44. 44. Mac and PC
  45. 45.
  46. 46. SimpleUnexpectedConcreteCredibleEmotionStory
  47. 47. Extreme Heat,Climate Wisconsin
  48. 48.
  49. 49. SimpleUnexpectedConcreteCredibleEmotionStory
  50. 50. The Frontier is Everywhere,The Sagan Series
  51. 51.
  52. 52. SimpleUnexpectedConcreteCredibleEmotionStory
  53. 53. Atrazine
  54. 54. HerbicideWidely usedInexpensiveIncreases yields 1-6%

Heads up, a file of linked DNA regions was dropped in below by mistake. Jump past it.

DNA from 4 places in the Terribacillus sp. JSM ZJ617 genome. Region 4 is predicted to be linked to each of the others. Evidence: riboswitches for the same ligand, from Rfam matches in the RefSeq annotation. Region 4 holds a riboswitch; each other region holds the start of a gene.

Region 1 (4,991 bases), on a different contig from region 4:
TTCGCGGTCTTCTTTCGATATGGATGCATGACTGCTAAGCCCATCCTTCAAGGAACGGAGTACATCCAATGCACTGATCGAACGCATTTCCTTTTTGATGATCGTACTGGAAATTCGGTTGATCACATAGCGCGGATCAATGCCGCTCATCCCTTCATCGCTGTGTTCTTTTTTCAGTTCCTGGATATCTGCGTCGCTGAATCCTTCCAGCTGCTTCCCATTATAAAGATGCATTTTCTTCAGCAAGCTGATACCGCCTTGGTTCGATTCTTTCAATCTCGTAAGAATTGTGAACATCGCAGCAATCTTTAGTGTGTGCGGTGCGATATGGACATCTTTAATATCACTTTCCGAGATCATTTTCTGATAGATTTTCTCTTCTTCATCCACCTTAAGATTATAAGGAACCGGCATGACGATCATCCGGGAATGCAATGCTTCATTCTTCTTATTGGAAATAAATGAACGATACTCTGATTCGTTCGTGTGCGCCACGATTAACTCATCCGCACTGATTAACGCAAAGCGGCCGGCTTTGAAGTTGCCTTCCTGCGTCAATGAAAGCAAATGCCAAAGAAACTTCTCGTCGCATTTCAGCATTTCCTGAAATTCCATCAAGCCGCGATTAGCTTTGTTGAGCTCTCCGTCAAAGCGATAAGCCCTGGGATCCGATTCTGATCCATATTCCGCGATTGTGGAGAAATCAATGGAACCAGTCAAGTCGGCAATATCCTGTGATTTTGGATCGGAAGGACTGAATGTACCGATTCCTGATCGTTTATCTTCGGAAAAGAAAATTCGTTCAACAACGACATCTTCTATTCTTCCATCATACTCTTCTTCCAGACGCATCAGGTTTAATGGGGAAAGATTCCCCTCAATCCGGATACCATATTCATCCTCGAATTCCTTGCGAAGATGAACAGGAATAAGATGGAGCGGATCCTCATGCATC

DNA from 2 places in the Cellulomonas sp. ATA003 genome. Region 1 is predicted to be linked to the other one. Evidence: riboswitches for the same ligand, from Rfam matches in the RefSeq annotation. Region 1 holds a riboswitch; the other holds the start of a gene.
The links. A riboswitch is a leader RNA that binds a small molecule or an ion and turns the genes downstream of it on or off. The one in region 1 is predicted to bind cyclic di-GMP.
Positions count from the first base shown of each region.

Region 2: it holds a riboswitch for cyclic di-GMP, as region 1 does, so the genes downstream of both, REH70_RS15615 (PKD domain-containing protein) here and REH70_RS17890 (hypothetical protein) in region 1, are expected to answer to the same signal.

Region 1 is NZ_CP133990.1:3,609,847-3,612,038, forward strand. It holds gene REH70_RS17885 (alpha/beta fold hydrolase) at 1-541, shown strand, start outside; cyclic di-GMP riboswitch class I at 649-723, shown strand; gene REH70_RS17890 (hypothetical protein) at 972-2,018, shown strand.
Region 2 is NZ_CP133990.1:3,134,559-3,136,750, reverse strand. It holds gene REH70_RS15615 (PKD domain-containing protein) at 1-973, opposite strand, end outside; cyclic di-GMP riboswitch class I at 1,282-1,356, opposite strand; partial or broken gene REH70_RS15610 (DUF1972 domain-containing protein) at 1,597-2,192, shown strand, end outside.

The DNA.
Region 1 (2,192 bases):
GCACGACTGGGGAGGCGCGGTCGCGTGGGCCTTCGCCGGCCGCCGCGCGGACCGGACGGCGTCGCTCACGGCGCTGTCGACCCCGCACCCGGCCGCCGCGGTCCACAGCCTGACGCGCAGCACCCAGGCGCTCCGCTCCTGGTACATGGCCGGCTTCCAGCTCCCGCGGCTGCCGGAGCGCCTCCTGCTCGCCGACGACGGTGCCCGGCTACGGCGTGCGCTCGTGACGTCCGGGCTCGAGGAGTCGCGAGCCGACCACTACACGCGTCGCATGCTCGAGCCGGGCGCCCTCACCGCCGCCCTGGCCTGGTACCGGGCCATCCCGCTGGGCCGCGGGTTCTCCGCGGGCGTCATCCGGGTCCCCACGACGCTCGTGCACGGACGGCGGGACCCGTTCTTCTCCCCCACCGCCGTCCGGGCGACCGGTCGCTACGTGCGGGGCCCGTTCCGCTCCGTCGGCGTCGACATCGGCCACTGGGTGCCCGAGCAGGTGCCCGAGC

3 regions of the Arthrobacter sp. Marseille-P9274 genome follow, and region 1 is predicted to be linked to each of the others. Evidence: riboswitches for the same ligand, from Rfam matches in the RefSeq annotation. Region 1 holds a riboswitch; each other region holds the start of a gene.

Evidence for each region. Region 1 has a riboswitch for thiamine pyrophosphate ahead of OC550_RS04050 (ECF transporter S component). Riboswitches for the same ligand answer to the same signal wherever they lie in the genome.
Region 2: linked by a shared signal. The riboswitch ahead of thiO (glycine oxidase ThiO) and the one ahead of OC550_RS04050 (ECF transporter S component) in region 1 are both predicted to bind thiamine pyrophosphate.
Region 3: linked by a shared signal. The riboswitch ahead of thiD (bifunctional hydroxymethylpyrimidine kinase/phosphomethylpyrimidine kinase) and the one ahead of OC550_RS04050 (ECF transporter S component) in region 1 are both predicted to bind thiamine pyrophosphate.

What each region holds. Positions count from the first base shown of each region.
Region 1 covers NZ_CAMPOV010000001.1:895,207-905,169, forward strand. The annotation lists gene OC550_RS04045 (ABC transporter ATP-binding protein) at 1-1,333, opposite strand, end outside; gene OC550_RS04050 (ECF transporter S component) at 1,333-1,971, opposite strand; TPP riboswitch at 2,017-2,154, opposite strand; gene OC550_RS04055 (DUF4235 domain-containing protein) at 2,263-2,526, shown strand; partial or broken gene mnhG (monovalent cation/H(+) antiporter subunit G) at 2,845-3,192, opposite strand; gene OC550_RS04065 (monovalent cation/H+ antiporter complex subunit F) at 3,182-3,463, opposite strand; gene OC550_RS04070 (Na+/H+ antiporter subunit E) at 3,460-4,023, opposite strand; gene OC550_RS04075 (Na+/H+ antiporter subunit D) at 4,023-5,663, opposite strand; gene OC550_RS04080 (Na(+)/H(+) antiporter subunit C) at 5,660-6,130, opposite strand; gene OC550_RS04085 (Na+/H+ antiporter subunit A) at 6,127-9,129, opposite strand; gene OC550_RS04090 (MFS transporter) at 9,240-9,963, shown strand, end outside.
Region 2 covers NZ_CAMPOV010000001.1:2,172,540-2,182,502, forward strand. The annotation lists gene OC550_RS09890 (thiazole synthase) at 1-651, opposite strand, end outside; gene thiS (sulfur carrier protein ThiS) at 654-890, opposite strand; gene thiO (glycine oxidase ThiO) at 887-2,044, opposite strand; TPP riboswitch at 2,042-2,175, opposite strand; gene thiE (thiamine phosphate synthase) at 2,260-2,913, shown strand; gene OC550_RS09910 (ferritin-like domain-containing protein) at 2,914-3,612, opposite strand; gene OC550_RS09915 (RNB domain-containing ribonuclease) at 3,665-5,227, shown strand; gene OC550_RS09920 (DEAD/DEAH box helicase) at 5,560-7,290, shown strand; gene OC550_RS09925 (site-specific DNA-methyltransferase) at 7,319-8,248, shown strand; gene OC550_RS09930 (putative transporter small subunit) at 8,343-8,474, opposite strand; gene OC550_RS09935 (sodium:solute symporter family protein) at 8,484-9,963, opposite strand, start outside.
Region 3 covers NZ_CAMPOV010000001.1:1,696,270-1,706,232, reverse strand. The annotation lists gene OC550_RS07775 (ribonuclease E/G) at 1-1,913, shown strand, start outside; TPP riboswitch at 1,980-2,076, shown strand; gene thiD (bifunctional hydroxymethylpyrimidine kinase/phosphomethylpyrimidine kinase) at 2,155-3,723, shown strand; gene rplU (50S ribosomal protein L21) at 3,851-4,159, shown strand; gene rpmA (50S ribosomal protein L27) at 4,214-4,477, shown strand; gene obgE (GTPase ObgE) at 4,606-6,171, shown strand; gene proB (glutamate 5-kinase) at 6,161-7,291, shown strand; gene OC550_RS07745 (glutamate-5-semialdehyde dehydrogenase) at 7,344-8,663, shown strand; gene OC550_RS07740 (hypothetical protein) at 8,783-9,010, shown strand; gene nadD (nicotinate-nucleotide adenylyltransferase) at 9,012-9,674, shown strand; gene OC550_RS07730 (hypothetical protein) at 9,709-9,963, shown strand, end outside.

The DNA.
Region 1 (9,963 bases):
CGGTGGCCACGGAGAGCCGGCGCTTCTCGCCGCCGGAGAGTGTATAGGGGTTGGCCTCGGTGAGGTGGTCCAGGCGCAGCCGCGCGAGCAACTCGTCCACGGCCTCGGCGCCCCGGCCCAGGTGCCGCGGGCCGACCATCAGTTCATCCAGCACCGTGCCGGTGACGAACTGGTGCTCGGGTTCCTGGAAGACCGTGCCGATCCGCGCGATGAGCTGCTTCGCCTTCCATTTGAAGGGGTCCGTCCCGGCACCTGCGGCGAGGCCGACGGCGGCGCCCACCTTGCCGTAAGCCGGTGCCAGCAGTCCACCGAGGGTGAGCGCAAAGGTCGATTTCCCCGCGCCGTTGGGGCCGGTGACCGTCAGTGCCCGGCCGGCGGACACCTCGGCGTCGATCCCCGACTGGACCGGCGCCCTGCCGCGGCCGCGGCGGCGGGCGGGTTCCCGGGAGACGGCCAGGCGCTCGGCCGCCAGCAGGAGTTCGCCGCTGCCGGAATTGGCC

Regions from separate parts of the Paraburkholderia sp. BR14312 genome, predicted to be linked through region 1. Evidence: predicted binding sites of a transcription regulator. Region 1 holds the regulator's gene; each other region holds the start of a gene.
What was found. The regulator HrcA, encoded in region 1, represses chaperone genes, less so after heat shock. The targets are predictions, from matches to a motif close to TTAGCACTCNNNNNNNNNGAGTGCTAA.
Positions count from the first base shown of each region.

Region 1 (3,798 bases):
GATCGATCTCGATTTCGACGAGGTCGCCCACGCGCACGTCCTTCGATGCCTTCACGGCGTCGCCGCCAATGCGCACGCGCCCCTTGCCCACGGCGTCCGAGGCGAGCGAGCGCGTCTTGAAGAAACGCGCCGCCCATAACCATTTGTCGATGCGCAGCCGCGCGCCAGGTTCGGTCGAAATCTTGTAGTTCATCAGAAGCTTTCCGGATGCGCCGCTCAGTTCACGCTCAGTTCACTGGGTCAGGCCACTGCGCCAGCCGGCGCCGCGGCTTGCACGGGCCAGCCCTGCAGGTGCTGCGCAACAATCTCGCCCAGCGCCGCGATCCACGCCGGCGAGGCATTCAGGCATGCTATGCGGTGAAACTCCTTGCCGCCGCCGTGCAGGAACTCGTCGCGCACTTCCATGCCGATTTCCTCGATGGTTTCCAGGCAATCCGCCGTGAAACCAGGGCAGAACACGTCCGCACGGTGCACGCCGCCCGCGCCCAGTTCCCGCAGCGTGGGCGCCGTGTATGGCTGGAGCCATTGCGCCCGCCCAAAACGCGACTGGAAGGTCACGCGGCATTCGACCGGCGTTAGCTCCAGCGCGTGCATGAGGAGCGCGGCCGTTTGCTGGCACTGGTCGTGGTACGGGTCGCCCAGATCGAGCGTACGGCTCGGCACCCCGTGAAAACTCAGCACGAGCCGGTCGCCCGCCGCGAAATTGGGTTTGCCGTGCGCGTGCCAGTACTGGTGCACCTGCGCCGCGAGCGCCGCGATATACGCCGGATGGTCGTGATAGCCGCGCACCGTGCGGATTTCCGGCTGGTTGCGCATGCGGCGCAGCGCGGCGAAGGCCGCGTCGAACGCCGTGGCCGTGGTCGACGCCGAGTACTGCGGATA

55. 55. Tyrone Hayes
  56. 56. How would you figure outif Atrazine has any effect on frogs?
  57. 57. Make Observations Form HypothesesPerform Experiments Analyze Data ???
  58. 58. Dissemination ofScientific Findings
  59. 59. Kinds ofSources
  60. 60. Primary Sourcespublish original researchScholarly journal articles, dissertations
  61. 61. Secondary Sourcesrefer to, review, comment on or critiqueprimary sourcesPopular press articles, textbooks,encyclopedias, science books
  62. 62. ScientificJournals
  63. 63. Articles in scientific journals are...submitted by researchers,considered by editors andpeer-reviewed.